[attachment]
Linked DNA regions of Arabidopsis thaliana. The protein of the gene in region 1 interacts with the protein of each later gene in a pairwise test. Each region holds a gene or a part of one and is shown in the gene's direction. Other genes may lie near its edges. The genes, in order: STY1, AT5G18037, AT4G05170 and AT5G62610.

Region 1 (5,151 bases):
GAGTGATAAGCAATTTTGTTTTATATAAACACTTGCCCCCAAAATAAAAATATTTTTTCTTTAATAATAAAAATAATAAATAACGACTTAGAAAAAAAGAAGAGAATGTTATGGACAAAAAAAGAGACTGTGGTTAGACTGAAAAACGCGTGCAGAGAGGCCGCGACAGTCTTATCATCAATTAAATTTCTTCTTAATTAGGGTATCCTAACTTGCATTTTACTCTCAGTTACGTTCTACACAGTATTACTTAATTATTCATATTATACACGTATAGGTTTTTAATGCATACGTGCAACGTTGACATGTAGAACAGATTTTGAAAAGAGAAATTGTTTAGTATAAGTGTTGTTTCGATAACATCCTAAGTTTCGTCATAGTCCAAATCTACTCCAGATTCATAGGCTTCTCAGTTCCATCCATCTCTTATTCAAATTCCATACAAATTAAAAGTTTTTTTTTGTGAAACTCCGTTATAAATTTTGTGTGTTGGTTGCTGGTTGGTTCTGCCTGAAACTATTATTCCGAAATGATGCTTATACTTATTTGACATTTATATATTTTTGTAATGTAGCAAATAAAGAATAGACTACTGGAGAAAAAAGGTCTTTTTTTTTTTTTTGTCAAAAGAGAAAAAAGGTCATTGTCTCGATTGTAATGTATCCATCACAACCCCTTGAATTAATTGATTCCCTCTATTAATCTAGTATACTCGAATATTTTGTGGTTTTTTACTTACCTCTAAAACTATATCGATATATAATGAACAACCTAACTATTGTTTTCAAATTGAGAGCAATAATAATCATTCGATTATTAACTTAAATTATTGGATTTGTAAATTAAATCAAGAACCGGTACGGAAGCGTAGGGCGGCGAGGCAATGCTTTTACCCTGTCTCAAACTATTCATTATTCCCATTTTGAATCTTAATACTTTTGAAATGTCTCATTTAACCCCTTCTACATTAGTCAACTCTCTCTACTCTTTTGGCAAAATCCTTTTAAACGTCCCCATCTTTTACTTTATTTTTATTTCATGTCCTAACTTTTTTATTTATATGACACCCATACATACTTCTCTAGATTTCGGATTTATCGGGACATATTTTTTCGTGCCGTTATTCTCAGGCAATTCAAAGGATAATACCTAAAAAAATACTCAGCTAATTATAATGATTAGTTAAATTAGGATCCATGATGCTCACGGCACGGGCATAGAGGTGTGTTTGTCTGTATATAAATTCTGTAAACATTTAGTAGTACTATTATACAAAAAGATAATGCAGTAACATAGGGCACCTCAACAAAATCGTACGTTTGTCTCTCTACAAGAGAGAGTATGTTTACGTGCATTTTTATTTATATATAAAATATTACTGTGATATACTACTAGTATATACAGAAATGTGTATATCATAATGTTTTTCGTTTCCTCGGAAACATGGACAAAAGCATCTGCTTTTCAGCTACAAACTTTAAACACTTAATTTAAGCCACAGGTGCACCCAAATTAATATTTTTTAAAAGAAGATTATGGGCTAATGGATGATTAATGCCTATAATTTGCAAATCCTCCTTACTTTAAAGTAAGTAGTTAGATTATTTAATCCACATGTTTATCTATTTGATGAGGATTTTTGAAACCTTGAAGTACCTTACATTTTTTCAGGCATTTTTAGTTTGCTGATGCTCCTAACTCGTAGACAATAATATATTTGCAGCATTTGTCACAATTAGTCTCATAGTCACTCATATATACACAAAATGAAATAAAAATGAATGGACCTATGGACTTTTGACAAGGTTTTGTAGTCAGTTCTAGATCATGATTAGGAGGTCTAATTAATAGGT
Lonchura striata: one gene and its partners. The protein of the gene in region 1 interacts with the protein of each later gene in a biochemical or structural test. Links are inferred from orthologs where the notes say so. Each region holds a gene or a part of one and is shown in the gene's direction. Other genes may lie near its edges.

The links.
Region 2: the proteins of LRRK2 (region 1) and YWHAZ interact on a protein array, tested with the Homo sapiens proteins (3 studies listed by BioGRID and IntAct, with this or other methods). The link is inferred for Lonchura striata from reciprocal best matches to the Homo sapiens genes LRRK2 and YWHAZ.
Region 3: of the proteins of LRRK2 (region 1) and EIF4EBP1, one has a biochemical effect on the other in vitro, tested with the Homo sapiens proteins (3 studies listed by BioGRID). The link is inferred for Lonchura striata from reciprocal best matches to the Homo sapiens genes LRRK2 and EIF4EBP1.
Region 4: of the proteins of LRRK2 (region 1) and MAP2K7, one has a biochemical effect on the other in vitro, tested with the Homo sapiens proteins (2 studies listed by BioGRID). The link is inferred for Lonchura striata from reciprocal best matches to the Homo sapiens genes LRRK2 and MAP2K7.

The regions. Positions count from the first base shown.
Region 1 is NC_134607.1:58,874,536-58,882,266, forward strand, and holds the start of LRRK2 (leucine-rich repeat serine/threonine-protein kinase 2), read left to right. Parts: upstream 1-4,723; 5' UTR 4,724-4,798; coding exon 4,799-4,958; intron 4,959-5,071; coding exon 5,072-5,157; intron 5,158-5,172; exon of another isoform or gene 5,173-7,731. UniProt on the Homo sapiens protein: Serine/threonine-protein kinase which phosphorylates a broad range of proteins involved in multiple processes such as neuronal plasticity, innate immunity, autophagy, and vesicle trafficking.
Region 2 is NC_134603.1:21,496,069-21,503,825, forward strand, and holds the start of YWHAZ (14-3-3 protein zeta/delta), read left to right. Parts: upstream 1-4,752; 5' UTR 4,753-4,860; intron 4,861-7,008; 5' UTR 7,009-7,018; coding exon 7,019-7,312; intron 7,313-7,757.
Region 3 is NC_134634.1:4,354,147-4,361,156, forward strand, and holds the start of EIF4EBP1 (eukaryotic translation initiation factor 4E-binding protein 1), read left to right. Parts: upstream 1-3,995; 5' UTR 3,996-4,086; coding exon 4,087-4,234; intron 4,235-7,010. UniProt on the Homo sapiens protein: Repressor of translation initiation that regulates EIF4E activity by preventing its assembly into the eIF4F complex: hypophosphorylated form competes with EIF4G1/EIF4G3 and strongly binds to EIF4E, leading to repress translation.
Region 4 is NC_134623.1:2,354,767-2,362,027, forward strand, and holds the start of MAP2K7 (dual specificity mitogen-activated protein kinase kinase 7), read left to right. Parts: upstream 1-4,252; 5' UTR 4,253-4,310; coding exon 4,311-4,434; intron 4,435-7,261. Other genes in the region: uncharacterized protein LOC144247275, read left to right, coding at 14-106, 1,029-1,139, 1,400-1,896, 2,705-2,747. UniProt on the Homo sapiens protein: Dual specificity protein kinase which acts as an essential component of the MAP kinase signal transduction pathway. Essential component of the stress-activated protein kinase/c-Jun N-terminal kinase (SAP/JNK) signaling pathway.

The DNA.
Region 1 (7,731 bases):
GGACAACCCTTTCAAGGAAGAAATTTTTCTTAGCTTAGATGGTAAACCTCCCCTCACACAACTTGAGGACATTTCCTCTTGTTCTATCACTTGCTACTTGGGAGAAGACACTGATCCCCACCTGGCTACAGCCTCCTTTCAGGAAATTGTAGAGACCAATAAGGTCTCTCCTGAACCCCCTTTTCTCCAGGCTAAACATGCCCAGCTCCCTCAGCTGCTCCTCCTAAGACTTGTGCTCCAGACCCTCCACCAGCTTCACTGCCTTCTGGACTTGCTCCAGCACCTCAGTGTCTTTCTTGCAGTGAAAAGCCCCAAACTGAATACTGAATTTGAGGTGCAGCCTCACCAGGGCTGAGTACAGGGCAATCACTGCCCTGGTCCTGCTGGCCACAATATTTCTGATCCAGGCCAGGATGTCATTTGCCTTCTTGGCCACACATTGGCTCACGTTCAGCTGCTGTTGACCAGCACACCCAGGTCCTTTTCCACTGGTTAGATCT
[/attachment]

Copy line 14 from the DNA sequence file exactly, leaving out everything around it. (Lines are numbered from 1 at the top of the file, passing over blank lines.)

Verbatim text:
The DNA.